Neurologic complications of Babesia

Man in hospital bed with neurologic symptoms from Babesia.

Babesia is a parasitic infection that can be transmitted through the bite of an infected tick or a contaminated blood transfusion. The infection can increase the severity and duration of Lyme disease. In a new study, Locke and colleagues describe the various neurologic manifestations of Babesia.

In their study, “Neurologic Complications of Babesiosis,” the authors “sought to describe the type and frequency of neurologic complications of babesiosis in a group of hospitalized patients and assess risk factors that might predispose patients to neurologic complications.”

They examined the medical records of 163 patients admitted to Yale-New Haven Hospital in New Haven, Connecticut during January 2011 – October 2021 with laboratory-confirmed babesiosis.¹ The patients either had Babesia parasites on their blood smear or amplification of B. microti DNA by PCR.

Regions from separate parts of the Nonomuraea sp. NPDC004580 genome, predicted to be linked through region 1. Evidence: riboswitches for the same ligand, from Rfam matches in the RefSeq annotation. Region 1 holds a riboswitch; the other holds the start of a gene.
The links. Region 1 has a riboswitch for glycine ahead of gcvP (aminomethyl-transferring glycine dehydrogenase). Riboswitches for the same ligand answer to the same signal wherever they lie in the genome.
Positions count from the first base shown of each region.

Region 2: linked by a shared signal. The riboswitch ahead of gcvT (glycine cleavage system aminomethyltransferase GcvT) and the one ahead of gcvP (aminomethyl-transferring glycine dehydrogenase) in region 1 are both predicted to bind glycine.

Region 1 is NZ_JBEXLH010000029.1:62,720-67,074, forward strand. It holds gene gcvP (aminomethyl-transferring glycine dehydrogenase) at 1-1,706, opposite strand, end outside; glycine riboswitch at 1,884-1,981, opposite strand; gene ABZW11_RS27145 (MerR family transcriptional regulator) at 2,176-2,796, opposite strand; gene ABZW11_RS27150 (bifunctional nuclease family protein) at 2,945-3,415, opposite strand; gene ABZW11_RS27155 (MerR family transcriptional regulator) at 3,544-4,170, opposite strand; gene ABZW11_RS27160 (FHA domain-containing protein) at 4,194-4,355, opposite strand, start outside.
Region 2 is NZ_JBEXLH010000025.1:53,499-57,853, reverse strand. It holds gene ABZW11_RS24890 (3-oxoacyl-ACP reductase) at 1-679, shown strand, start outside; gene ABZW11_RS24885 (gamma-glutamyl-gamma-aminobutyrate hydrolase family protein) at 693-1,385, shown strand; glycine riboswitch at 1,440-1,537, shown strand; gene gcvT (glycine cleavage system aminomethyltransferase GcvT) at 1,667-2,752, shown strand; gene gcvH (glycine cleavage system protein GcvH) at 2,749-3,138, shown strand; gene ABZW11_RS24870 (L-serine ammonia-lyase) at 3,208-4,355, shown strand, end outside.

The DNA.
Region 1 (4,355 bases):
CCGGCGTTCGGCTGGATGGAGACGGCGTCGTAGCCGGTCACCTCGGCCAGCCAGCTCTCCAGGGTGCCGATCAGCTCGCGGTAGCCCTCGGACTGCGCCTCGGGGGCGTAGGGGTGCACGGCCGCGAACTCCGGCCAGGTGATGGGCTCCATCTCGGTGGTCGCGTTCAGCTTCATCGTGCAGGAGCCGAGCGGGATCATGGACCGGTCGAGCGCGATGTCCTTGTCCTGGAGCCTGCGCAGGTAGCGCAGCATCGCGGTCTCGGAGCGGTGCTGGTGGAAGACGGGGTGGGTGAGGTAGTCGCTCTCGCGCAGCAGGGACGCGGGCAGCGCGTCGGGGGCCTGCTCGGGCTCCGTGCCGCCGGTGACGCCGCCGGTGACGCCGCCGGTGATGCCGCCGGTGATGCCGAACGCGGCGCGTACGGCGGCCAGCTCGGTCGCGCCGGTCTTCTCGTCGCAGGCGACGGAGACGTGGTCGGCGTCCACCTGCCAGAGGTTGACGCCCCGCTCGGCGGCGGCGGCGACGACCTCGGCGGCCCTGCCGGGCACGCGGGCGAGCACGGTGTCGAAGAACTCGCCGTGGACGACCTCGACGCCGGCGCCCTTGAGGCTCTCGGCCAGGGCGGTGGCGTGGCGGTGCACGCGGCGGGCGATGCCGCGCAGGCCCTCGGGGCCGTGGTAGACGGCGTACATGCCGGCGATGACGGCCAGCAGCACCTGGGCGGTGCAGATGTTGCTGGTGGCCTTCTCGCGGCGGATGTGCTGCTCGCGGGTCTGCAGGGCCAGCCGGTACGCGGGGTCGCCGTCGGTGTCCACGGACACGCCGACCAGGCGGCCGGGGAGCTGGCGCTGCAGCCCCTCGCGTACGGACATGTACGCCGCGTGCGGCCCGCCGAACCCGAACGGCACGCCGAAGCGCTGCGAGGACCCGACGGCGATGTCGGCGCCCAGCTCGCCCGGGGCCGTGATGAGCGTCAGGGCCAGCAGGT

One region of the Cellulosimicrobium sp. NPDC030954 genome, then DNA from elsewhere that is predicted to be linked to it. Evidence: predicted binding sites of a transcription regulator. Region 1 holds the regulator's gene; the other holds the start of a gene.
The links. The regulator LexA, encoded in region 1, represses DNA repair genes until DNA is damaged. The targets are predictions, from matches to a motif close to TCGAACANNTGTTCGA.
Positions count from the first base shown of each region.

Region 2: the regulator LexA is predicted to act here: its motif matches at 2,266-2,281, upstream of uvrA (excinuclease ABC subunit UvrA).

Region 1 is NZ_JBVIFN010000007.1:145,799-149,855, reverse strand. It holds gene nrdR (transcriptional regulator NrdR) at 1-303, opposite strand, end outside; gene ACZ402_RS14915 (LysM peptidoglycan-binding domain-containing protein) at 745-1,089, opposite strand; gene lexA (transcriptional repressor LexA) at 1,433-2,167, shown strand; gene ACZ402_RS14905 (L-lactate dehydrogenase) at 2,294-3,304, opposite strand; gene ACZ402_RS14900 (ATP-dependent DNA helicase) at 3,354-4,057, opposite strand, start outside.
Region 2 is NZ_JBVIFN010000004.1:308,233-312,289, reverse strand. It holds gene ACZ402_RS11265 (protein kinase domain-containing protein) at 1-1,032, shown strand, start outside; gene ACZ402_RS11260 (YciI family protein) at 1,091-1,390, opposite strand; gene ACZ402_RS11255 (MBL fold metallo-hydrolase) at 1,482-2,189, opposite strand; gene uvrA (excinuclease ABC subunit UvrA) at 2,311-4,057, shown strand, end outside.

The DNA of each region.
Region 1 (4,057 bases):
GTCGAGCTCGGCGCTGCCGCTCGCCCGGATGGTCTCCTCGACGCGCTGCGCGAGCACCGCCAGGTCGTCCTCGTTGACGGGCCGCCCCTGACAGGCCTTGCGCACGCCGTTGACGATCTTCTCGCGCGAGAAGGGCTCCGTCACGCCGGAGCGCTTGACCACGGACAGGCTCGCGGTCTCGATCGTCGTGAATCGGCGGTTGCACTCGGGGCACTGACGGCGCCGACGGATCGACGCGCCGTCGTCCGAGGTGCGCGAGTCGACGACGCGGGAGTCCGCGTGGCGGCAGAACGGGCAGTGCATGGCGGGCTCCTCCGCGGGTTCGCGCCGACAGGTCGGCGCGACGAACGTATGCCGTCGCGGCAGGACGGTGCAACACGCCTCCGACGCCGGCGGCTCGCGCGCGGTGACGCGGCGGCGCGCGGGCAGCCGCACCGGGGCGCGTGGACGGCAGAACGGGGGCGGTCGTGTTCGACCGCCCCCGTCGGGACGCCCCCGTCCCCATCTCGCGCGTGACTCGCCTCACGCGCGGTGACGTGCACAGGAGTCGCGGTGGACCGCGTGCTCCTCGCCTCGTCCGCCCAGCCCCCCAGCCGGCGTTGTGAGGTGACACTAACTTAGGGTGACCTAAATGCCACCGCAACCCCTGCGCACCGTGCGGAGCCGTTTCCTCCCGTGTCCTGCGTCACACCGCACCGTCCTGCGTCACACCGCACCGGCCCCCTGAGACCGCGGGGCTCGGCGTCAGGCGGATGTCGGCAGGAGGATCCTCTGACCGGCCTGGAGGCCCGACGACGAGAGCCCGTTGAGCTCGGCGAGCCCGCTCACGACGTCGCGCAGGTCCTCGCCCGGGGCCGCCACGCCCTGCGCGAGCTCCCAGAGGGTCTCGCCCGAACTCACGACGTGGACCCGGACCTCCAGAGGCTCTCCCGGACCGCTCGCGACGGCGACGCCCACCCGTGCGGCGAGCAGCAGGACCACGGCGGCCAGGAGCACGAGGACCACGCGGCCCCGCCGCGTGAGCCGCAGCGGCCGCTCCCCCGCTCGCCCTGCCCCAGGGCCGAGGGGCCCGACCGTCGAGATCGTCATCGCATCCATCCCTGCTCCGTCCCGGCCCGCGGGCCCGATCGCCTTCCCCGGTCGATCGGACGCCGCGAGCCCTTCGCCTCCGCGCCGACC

“More than half of the 163 patients experienced >1 neurologic symptoms during their hospital admissions,” wrote Locke and colleagues.

They found that neurologic symptoms were associated with high-grade parasitemia, renal failure, and history of diabetes mellitus.

The most frequent symptoms were headache, confusion/delirium, impaired consciousness, ataxia/gait disorder and vision impairment. Three were obtunded and one was stuporous. The patients with the highest parasitemia were more likely to be confused.

Over half (59.5%) of the patients were admitted to the intensive care unit. Four died.

Ten patients reported transient vision changes. One of these patients was evaluated by an ophthalmologist because she reported seeing colored lights and shapes when she closed her eyes. The ophthalmologist exam was normal.

Patients with Babesia have been assumed by some to be asymptomatic after treatment. “Most patients had cleared or improved neurologic symptoms by the time of discharge,” wrote the authors.

“Clinicians working in endemic areas should recognize the range of symptoms associated with babesiosis, including neurologic,” they concluded.

The severity and duration of symptomatic cases of Babesia remains unknown, as Locke points out. “The duration of symptoms after discharge is unknown.”

Note: The authors did not describe whether other tick-borne illnesses played a role in their patient’s illness. Nor did the authors describe the treatment for their patients.


  1. Neurologic Complications of Babesiosis, United States, 2011–2021. Locke S et al., Emerging Infectious Diseases. June 2023 Last accessed 5/20/23.

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